Ottawa

Local Indigenous artists who inspire nominated for awards

When the inaugural Summer Solstice Indigenous Music Awards (SSIMAs) are handed out on Saturday night, some of the most significant accolades won't be for record sales or radio play — they'll be given to those who help to lift up the Indigenous community, even in the darkest times. 

Inaugural Summer Solstice Indigenous Music Awards recognize music with a message

'It's never been about me, it's always been about my community. It's always been about Indigenous folks and really advocating for our future generations,' said Ottawa hip-hop artist Cody Coyote. (Sandra Abma/CBC)

When the inaugural Summer Solstice Indigenous Music Awards (SSIMAs) are handed out on Saturday night, some of the most significant accolades won't be for record sales or radio play — they'll be given to those who help to lift up the Indigenous community, even in the darkest times.

The SSIMAs celebrate the art of First Nations, Inuit and Métis musicians from across the country, but organizers say they also want to recognize the vital role the artists play by using their platform to raise important issues and protest injustices.

Ottawa hip-hop artist Cody Coyote and rapper Jah'kota are nominated not just for their music, but for their social activism and youth mentorship.

Coyote is in the running for best radio single of the year, but is also being recognized in the youth and leadership category.

'I think if there's any message I can leave out to the world, is to remind everybody that we are still here,' said artist Jah'kota, a.k.a. Justin Holness. (Francis Ferland/CBC)

Jah'kota earned a nod for the social voice award for raising awareness about Indigenous issues through music and social media. 

Both are already multi-award-winning artists, but being singled out for their social commitment means something special, especially in light of the horrific discovery of the remains of 215 children buried in unmarked graves at a former residential school in Kamloops, B.C.

"It's never been about me, it's always been about my community," said Coyote. "It's always been about Indigenous folks and really advocating for our future generations."

Coyote's music and videos deal head-on with the bullying and racism he endured in his youth, which led him on a self-destructive path until he began reconnecting with his roots and understanding the horrors his families had suffered under the residential school system.

His nominated track Manidoo Dewe'igan, Ojibway for "Spirit Drum," is a proclamation of the power and confidence he's gained by reclaiming his identity. 

As an artist with a strong social media following, Coyote said he now feels compelled to spread a message of resilience to Indigenous youth.

"I have a responsibility being in the position I'm in," said Coyote. "I think it's important to use that influence."

When he's not creating music, Coyote is a motivational speaker and mentor, leading youth workshops in songwriting, anti-bullying and the healing power of art.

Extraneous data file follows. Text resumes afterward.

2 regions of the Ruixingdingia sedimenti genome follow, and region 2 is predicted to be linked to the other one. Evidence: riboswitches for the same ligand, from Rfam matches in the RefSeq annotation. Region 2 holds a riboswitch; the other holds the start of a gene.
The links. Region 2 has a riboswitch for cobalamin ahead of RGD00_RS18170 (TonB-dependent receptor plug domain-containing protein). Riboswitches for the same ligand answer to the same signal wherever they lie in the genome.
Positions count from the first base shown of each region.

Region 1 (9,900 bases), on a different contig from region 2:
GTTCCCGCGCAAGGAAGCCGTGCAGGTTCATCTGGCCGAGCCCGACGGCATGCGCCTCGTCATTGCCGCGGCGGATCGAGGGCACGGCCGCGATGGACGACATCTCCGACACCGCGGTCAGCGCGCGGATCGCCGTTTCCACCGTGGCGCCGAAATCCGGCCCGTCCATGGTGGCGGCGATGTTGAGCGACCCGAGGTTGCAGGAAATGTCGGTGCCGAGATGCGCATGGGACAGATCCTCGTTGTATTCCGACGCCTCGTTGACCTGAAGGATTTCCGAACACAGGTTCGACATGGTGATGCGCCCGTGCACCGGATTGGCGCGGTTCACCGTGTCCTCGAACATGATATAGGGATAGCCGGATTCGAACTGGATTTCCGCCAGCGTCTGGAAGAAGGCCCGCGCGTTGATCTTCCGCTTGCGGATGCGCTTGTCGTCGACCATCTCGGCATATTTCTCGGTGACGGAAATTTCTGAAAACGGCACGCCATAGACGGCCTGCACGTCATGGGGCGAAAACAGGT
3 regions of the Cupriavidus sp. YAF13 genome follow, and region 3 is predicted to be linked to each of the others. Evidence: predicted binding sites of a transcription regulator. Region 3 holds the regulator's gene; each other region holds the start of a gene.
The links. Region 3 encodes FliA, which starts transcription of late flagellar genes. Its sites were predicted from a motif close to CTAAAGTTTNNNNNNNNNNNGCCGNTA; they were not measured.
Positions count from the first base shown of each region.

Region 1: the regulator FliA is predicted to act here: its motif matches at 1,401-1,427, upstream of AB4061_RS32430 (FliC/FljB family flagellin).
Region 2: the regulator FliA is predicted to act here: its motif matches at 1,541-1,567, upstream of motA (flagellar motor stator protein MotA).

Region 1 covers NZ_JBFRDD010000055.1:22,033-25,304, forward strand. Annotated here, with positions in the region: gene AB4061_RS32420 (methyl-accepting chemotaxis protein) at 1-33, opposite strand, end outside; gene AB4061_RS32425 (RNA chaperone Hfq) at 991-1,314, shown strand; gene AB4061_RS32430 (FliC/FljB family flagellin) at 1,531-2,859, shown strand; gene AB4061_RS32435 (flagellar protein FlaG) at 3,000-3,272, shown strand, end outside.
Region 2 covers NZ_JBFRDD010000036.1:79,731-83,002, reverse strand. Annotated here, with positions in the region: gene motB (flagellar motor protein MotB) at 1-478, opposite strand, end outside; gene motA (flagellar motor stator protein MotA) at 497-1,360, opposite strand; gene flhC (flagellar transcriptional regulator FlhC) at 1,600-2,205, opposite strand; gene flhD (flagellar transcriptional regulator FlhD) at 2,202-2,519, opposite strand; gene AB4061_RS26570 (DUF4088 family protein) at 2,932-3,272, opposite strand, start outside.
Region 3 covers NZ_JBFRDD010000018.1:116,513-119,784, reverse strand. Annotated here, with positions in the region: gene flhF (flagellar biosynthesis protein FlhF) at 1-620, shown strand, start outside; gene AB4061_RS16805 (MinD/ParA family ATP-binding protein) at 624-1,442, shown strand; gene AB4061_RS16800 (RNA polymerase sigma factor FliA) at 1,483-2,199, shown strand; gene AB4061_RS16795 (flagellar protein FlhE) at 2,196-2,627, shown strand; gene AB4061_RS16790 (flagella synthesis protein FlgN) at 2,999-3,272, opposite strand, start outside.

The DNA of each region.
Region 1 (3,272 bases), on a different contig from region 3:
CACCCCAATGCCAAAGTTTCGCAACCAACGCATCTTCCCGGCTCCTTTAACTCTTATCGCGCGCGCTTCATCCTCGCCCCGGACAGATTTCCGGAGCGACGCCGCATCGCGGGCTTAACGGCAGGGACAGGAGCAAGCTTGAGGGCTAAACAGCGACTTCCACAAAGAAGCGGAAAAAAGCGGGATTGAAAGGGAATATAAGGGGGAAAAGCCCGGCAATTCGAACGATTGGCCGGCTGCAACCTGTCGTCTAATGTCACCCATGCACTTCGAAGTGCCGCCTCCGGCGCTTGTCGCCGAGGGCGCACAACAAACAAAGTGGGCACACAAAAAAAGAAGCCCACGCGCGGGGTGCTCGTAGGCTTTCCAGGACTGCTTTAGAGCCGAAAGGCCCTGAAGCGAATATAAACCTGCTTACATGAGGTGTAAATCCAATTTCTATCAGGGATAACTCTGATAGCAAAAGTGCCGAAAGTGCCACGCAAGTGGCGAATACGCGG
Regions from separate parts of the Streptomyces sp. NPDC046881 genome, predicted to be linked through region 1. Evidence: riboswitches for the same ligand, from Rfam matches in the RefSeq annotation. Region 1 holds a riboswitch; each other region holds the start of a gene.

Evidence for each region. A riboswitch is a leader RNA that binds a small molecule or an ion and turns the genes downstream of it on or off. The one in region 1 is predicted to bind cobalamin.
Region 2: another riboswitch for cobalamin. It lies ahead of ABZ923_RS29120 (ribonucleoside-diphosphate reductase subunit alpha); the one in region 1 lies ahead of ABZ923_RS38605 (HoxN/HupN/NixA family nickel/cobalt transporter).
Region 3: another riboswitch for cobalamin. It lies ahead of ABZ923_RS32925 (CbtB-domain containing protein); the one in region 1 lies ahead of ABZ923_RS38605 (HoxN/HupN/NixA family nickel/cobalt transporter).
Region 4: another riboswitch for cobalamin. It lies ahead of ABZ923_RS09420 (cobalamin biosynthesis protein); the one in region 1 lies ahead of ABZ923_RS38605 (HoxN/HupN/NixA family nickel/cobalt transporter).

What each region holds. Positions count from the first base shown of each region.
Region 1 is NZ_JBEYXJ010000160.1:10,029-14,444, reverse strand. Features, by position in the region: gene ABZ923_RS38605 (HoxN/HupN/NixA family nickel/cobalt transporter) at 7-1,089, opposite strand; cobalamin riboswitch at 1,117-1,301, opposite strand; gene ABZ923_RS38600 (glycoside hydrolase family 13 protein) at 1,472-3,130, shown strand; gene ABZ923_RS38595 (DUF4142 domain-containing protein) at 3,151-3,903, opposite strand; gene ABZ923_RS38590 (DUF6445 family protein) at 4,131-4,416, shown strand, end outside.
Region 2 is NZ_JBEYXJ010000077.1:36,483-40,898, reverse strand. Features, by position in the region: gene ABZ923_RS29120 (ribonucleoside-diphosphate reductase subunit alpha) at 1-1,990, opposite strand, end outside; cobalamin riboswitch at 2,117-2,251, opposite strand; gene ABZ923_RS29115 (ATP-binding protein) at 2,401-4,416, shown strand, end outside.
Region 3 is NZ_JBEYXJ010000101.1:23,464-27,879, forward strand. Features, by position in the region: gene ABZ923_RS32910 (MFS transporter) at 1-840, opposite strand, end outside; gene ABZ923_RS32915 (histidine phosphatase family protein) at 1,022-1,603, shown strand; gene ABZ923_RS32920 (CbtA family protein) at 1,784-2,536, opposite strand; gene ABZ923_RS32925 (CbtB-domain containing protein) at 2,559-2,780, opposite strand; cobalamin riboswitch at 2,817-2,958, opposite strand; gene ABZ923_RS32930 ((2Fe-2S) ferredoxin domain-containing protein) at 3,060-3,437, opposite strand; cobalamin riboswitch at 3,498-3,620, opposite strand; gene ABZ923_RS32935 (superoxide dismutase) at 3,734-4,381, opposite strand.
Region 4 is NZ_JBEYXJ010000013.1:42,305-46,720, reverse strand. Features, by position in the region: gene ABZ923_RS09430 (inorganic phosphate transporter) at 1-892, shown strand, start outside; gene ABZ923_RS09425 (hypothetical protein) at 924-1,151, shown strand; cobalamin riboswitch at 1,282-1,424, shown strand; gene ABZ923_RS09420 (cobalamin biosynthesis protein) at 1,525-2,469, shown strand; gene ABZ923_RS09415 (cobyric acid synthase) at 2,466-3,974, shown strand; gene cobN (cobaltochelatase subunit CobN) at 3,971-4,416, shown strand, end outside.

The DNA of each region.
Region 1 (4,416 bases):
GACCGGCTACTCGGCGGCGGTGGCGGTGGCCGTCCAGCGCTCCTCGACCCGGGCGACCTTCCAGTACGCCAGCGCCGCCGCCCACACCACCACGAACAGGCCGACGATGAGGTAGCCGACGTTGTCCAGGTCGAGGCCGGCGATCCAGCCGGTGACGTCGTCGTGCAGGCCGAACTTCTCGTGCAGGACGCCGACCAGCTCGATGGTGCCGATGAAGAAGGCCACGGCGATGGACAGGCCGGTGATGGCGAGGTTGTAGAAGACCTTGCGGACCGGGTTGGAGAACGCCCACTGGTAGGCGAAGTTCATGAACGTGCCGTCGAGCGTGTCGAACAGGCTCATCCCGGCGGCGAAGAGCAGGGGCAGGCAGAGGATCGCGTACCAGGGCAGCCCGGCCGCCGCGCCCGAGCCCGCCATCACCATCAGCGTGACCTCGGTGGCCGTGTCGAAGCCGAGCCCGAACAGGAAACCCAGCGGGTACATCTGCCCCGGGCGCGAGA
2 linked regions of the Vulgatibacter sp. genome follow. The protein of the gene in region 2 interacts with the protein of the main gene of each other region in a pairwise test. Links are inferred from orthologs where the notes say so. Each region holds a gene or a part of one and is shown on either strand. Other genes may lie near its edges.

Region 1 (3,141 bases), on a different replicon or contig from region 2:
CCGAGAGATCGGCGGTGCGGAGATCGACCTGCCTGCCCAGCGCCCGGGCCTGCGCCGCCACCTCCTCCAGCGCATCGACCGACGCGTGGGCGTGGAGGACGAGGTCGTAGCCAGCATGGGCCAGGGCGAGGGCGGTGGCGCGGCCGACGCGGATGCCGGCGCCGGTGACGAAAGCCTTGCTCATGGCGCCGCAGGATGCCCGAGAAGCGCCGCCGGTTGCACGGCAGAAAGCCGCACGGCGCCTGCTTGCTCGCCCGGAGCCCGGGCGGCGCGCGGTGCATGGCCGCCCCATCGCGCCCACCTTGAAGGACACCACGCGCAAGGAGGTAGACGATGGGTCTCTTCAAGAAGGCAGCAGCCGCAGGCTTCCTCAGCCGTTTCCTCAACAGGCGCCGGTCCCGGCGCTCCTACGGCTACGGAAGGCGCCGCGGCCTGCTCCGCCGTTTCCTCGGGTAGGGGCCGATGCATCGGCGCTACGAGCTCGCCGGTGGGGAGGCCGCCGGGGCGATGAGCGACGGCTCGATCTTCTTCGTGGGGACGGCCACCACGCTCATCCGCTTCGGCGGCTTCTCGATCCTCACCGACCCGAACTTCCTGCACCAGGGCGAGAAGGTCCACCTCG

"For me, a leader is somebody who ... is helping out the most vulnerable people in the community, as opposed to disregarding them," he said.

"Hopefully, by the time I'm done here in this physical world, I want to be able to pass on the gift of empowering them to use their voices. "

Jah'kota, a.k.a Justin Holness, is an Afro-Indigenous rapper with roots in both Jamaica and the Ocean Man First Nation in Saskatchewan. He's also a businessman and entrepreneur who recently founded Tribe Music, a profit-sharing streaming platform featuring Black and Indigenous musicians. 

"I think it's a huge honour to be recognized, especially as a rapper," he said. "To be able to share my truth, tell my story, and to be recognized in the social voice [category] is a huge honour."

Like Coyote, Jah'kota visits high schools and communities to engage young people in discussions about racism and Indigenous issues. Employing music, video and audience involvement, Jah'kota said he wants to bring the uplifting messages that Indigenous youth need to hear.

"We're resilient, we're strong, we're proud, we're healthy. We're raising healthy families. We're authors, entrepreneurs, artists," he said. "I think if there's any message I can leave out to the world, is to remind everybody that we are still here."

‘I hope that my music can help people wake up’

CBC News Ottawa

4 days ago
0:52
Ottawa hip-hop artist Cody Coyote has been nominated for Summer Solstice Indigenous Music Awards not just for music, but for social activism and community leadership. 0:52

Other Ottawa artists up for awards at this weekend's ceremony include husband and wife team Twin Flames, nominated for artist of the year and three other awards.

Throat-singing trio Silla and Rise are up for Inuit group/artist of the year and artistic video of the year.

Ottawa-Gatineau duo Okara received a nod in the music in the arts category.

The Summer Solstice Indigenous Music Awards will be streamed on the festival's YouTube Channel at 7:30 p.m. on Saturday.

ABOUT THE AUTHOR

Sandra Abma

Journalist

Sandra Abma is a veteran CBC arts journalist. If you have an event or idea you want to share, please do at sandra.abma@cbc.ca.

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